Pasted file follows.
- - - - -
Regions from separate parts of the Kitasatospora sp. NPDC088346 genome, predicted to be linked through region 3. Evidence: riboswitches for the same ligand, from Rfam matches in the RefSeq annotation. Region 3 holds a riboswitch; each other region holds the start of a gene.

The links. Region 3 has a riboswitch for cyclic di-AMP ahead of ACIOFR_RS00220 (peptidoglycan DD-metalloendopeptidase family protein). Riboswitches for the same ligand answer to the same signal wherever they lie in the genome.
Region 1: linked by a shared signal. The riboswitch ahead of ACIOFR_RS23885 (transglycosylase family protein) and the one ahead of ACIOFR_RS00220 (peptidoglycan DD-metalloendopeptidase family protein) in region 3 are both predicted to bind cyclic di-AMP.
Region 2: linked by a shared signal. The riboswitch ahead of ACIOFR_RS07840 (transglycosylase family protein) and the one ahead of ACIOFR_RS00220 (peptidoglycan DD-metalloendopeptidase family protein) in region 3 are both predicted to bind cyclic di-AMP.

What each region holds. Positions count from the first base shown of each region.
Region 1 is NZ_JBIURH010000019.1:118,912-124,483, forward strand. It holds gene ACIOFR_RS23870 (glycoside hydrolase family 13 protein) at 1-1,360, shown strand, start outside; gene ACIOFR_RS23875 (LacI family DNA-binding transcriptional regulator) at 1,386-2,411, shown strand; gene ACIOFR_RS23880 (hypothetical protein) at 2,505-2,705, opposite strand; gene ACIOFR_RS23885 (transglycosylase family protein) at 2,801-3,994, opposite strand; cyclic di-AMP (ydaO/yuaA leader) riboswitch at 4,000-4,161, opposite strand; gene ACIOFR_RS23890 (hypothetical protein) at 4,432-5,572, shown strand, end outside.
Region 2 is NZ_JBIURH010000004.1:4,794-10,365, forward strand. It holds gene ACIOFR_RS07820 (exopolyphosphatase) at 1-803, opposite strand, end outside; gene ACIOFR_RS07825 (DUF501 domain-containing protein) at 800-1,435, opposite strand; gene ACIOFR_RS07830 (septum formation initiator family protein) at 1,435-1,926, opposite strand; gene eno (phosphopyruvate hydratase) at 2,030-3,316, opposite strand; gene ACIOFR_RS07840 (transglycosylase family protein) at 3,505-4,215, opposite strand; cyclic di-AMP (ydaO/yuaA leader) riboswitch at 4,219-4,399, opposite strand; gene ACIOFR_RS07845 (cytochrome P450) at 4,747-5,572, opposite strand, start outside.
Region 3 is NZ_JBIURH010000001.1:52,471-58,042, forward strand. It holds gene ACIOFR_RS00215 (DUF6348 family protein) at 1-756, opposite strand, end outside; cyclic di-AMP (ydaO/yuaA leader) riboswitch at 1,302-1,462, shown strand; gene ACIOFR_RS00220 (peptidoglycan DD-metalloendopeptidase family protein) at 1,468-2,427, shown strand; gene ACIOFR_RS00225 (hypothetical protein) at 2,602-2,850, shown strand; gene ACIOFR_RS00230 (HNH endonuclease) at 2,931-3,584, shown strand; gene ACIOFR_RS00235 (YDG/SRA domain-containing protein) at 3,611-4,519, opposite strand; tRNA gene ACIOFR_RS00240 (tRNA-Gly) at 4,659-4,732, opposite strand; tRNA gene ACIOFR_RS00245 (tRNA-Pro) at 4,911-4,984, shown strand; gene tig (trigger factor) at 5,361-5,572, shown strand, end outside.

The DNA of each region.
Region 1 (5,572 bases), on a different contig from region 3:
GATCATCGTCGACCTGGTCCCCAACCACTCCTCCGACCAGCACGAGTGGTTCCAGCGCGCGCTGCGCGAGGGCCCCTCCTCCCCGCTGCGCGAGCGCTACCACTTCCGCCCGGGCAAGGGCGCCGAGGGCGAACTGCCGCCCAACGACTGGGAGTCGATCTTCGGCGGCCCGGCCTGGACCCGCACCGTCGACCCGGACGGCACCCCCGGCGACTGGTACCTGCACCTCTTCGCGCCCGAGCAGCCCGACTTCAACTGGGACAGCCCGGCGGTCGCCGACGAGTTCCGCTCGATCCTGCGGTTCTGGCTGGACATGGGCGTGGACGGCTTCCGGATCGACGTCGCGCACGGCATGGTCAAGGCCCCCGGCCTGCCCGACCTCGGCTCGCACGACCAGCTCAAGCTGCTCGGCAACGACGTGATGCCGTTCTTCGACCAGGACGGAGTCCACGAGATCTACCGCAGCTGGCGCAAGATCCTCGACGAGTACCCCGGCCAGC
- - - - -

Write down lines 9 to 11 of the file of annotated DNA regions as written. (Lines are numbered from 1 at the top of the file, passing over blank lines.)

The DNA of each region.
Region 1 (5,572 bases), on a different contig from region 3:
GATCATCGTCGACCTGGTCCCCAACCACTCCTCCGACCAGCACGAGTGGTTCCAGCGCGCGCTGCGCGAGGGCCCCTCCTCCCCGCTGCGCGAGCGCTACCACTTCCGCCCGGGCAAGGGCGCCGAGGGCGAACTGCCGCCCAACGACTGGGAGTCGATCTTCGGCGGCCCGGCCTGGACCCGCACCGTCGACCCGGACGGCACCCCCGGCGACTGGTACCTGCACCTCTTCGCGCCCGAGCAGCCCGACTTCAACTGGGACAGCCCGGCGGTCGCCGACGAGTTCCGCTCGATCCTGCGGTTCTGGCTGGACATGGGCGTGGACGGCTTCCGGATCGACGTCGCGCACGGCATGGTCAAGGCCCCCGGCCTGCCCGACCTCGGCTCGCACGACCAGCTCAAGCTGCTCGGCAACGACGTGATGCCGTTCTTCGACCAGGACGGAGTCCACGAGATCTACCGCAGCTGGCGCAAGATCCTCGACGAGTACCCCGGCCAGC